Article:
Seek out people from different backgrounds.
As you grow older, you start to notice more and more that different people have different backgrounds, which leads to different sets of experiences. This starts to become apparent at school, and particularly so at schools with a wide diversity of people.


Take the time to seek out people from different backgrounds, and understand their experiences – and share your own background and experiences growing up. You will likely find that you have much more in common than you have differences! Doing so will also allow you to evaluate the impact of your own context on who you are as a person, and will open your mind to new interactions with other people.


Take notice of the words you use.

A large chunk of emotional intelligence can be thought of as simply being aware of things – and one of the best things you can be aware of is the language you use. How often do you use one of the following phrases?


·       “I can’t do that…”

·       “I don’t like (person)…”

·       “That’s a stupid idea…”


What would happen if you replaced these phrases with…


·       “I haven’t learnt to do that yet!”

·       “I find it difficult to get along with (person) because…”

·       “What if, instead, we tried…”

Of course, the statements above are just examples – but the wider point is that the choice of words you say can have a massive impact on how people perceive you, even in seemingly unimportant interactions. Using language that is inclusive of other people’s ideas and thoughts, and that promotes the concept of a growth mindset and ability to positively change, is a valuable step in developing your own emotional intelligence.


Sometimes, you’ll be frustrated. Learn to manage it.

School is a time of immense personal and educational growth, and that doesn’t come without its challenges. When you’re consistently taking in new information, meeting new people, and trying new things, you’ll inevitably get frustrated sometimes. That’s normal – it’s a natural part of growing up, and learning to manage it is a valuable skill.


What managing frustration look like? Well, perhaps you’re frustrated with some school work you’re doing – maybe you’re trying to learn a concept, but it just won’t stick. In that case, a good course of action is to take a break, get some exercise, and perhaps sleep on it – and come back to it once you’re in a better headspace. Once you’ve reached the point of frustration, there’s likely to be little more you can do to learn something, so it’s well worth taking a break to give your mind to process things.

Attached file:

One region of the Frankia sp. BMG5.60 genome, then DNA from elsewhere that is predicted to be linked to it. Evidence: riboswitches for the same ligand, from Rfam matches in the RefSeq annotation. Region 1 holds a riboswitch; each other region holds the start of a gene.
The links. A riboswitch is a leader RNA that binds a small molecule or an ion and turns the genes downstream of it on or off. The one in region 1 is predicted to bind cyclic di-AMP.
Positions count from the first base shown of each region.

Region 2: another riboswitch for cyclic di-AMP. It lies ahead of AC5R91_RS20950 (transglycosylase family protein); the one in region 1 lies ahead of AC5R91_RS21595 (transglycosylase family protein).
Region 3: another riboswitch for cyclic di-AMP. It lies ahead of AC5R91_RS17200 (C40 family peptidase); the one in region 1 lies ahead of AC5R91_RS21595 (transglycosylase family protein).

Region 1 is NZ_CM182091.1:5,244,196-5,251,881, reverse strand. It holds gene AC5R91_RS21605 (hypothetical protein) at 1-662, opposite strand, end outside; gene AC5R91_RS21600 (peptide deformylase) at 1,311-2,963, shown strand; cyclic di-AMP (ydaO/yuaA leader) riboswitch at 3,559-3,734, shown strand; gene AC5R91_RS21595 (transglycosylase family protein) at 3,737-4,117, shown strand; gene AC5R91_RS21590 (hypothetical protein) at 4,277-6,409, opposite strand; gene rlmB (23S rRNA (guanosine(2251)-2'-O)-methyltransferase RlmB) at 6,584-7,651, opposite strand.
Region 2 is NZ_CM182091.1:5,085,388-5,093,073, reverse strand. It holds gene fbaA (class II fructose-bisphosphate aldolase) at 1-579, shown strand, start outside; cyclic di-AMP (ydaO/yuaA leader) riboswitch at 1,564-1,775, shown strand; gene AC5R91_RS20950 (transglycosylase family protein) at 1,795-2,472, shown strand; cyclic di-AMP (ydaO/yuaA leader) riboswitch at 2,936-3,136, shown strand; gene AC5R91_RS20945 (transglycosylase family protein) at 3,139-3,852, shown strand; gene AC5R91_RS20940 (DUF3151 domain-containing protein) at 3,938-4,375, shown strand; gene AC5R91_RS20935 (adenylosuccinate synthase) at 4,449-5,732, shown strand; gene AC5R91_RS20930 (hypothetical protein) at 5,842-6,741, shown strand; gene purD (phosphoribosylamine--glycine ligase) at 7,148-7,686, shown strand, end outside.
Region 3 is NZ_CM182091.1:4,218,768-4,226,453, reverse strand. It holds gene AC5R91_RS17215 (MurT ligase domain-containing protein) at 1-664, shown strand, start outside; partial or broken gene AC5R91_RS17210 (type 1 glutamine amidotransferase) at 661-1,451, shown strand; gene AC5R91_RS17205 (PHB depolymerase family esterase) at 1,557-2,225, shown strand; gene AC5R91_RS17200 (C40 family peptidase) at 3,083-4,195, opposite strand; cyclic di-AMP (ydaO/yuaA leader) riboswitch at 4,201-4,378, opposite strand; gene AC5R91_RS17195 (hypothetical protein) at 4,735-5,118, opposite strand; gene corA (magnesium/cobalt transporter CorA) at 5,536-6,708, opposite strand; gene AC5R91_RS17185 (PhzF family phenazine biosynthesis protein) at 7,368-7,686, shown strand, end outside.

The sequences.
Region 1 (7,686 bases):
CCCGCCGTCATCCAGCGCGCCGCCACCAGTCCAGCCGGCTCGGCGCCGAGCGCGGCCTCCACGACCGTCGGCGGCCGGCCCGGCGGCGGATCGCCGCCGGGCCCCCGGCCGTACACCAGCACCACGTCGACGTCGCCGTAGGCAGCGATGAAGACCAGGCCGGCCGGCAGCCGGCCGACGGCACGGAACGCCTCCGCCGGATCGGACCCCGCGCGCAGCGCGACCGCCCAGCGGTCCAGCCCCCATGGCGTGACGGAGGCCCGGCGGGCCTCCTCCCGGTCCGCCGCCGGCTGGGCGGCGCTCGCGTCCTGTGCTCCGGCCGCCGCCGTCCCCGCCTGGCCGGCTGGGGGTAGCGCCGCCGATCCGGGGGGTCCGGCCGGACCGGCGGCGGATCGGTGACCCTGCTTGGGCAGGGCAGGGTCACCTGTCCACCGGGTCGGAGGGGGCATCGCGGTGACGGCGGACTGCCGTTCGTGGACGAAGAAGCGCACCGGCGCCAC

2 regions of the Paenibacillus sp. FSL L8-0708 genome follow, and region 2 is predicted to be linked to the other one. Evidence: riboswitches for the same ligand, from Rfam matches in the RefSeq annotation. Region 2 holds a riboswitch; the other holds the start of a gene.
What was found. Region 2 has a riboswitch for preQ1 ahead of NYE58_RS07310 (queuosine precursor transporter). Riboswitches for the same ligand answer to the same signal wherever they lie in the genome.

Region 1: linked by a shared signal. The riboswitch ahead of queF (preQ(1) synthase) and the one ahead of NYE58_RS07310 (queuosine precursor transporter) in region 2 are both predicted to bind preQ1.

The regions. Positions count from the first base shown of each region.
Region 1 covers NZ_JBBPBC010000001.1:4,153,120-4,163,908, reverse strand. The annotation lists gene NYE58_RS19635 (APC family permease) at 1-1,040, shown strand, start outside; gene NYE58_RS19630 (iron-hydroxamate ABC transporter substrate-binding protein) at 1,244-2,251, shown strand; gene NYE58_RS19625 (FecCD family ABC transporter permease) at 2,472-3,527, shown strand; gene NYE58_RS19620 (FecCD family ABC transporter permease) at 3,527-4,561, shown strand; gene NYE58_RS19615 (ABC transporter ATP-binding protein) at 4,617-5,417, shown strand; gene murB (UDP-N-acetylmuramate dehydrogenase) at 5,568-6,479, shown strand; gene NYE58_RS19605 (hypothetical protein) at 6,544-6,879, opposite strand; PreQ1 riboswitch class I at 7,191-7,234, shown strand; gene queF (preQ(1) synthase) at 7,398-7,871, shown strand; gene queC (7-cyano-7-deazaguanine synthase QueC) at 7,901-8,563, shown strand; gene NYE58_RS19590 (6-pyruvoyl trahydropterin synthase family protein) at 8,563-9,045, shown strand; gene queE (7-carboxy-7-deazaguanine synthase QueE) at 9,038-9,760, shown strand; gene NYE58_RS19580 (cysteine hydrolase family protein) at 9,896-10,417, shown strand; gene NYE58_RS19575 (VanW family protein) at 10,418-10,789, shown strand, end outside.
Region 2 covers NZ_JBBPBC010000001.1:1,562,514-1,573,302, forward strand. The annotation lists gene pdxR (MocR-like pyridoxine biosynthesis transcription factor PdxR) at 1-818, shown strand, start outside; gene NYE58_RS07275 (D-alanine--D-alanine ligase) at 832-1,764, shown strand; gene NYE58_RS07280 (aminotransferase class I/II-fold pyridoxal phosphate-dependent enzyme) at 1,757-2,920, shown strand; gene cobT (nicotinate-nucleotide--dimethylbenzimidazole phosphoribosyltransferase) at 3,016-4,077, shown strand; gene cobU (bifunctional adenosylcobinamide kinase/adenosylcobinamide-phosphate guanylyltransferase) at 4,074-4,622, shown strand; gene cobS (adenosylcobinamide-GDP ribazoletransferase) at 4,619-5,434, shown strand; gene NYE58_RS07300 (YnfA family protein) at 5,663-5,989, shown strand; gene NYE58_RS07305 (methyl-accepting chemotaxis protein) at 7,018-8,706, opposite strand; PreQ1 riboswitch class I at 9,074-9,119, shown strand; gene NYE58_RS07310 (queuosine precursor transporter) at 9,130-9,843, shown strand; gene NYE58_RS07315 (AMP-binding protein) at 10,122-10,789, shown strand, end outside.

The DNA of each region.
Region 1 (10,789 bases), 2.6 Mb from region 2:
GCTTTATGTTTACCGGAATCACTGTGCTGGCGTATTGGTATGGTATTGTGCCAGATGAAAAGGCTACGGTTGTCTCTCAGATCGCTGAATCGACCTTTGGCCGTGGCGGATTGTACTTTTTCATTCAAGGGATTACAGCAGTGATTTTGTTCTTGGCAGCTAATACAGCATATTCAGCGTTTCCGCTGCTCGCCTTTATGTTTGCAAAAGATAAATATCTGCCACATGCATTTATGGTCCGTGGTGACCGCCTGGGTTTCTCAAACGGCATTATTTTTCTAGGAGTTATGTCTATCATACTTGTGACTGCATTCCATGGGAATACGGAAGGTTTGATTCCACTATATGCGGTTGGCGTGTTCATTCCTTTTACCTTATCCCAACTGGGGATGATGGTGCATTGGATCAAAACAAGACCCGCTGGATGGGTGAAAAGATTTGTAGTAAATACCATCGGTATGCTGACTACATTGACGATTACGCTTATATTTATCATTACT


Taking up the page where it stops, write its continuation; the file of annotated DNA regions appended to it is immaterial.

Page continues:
Keep a journal.

Reflecting on your thoughts and experiences is a great way to grow and develop, both in emotional intelligence and as a person. One way to do this is to keep a regular journal of what you’ve learnt and experienced. It can be a difficult habit to get into, like anything else, but it doesn’t need to be every day and it certainly doesn’t have to be long – even a few sentences in a journal presses you to reflect on things.


While at school, you might want to pick a particular topic to write about. This might be the most interesting thing you’ve learnt during the week, or perhaps one thing you’ve found memorable since writing your last journal entry. Write this up in a safe place, where you’ll be able to refer to it in years to come. The process of documenting things that have happened to you is a great way to reflect on your experiences, and will serve as a way for you to learn and grow as a result.